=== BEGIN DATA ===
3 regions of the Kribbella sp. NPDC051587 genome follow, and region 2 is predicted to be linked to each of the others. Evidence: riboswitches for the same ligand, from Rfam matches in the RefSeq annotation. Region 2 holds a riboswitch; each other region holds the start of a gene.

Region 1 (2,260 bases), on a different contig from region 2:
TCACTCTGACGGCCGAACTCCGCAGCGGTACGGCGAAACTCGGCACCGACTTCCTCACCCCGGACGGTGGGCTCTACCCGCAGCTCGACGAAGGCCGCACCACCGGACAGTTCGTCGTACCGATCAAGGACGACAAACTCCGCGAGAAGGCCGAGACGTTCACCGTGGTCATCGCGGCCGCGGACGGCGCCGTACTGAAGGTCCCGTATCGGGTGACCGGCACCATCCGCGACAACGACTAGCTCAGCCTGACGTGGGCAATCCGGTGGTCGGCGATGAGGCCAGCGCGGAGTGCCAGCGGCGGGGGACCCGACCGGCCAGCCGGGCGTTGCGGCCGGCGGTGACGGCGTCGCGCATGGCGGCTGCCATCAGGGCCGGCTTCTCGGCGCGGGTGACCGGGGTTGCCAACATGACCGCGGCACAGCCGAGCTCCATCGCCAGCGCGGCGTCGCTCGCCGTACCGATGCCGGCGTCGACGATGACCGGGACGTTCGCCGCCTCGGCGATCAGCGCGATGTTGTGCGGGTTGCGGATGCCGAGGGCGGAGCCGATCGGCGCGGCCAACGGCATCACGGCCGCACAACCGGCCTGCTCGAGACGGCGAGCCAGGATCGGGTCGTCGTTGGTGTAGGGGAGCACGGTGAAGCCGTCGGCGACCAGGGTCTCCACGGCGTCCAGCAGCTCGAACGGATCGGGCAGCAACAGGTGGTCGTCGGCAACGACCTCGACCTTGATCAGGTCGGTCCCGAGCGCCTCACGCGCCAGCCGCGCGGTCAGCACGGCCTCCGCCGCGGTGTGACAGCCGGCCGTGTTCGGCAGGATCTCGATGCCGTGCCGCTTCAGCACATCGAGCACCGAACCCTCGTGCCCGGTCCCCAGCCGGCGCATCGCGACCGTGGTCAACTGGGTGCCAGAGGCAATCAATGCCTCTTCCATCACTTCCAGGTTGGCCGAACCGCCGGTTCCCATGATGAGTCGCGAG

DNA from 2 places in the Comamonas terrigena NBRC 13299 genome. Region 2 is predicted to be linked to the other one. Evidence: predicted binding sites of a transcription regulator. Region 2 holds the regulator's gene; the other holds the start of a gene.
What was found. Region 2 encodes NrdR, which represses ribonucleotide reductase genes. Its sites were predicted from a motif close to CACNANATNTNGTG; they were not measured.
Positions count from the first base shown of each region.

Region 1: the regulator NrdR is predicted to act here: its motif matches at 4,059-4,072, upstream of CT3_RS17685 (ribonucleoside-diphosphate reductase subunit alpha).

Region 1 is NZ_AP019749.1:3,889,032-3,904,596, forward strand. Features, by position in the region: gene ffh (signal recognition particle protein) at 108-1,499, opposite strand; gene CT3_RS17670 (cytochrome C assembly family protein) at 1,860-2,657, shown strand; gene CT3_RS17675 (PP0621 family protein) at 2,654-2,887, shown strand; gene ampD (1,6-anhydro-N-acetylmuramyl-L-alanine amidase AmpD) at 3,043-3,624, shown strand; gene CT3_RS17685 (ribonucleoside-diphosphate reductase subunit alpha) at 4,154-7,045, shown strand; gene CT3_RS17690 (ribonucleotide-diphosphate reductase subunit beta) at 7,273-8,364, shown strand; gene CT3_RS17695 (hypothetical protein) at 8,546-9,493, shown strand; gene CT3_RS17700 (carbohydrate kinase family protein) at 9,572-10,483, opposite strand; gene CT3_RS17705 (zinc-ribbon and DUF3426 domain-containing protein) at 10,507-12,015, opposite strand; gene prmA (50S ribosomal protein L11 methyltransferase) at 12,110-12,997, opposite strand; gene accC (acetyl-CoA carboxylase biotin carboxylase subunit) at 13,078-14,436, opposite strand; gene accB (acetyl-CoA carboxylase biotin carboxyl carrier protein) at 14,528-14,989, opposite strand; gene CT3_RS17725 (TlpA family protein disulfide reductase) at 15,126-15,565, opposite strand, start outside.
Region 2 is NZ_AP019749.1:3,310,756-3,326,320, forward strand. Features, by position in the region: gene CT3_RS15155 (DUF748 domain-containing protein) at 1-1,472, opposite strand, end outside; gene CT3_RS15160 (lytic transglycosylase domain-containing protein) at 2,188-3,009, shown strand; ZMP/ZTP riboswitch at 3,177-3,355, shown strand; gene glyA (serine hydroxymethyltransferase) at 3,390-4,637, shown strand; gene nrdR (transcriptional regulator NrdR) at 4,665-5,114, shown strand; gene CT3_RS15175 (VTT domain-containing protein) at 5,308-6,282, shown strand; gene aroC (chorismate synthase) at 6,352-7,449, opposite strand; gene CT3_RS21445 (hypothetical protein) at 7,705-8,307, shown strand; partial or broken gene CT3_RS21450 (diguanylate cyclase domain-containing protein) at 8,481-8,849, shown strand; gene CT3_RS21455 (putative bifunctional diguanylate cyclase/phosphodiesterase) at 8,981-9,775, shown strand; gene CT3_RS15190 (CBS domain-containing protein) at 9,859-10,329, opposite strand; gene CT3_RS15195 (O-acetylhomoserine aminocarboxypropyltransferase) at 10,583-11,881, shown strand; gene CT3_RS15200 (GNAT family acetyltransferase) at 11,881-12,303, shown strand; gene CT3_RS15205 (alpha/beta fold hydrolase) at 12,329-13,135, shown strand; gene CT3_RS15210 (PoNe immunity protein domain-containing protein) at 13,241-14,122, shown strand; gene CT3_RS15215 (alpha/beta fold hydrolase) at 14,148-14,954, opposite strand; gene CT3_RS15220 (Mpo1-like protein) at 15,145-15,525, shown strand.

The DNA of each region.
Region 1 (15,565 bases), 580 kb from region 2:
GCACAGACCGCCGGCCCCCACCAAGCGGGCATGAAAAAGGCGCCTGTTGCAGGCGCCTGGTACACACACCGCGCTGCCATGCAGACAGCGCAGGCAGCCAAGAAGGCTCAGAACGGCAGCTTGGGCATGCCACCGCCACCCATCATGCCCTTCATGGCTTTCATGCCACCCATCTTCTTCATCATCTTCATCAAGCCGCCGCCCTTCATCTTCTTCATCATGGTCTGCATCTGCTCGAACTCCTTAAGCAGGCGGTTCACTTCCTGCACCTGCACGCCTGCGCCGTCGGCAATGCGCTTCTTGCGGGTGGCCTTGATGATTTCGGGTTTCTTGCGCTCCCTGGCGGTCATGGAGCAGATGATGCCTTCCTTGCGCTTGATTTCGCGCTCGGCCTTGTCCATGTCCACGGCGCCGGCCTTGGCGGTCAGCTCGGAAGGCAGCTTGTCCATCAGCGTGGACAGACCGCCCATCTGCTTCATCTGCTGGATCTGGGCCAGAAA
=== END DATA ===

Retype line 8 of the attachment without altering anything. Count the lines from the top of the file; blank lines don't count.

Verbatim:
Region 1 is NZ_AP019749.1:3,889,032-3,904,596, forward strand. Features, by position in the region: gene ffh (signal recognition particle protein) at 108-1,499, opposite strand; gene CT3_RS17670 (cytochrome C assembly family protein) at 1,860-2,657, shown strand; gene CT3_RS17675 (PP0621 family protein) at 2,654-2,887, shown strand; gene ampD (1,6-anhydro-N-acetylmuramyl-L-alanine amidase AmpD) at 3,043-3,624, shown strand; gene CT3_RS17685 (ribonucleoside-diphosphate reductase subunit alpha) at 4,154-7,045, shown strand; gene CT3_RS17690 (ribonucleotide-diphosphate reductase subunit beta) at 7,273-8,364, shown strand; gene CT3_RS17695 (hypothetical protein) at 8,546-9,493, shown strand; gene CT3_RS17700 (carbohydrate kinase family protein) at 9,572-10,483, opposite strand; gene CT3_RS17705 (zinc-ribbon and DUF3426 domain-containing protein) at 10,507-12,015, opposite strand; gene prmA (50S ribosomal protein L11 methyltransferase) at 12,110-12,997, opposite strand; gene accC (acetyl-CoA carboxylase biotin carboxylase subunit) at 13,078-14,436, opposite strand; gene accB (acetyl-CoA carboxylase biotin carboxyl carrier protein) at 14,528-14,989, opposite strand; gene CT3_RS17725 (TlpA family protein disulfide reductase) at 15,126-15,565, opposite strand, start outside.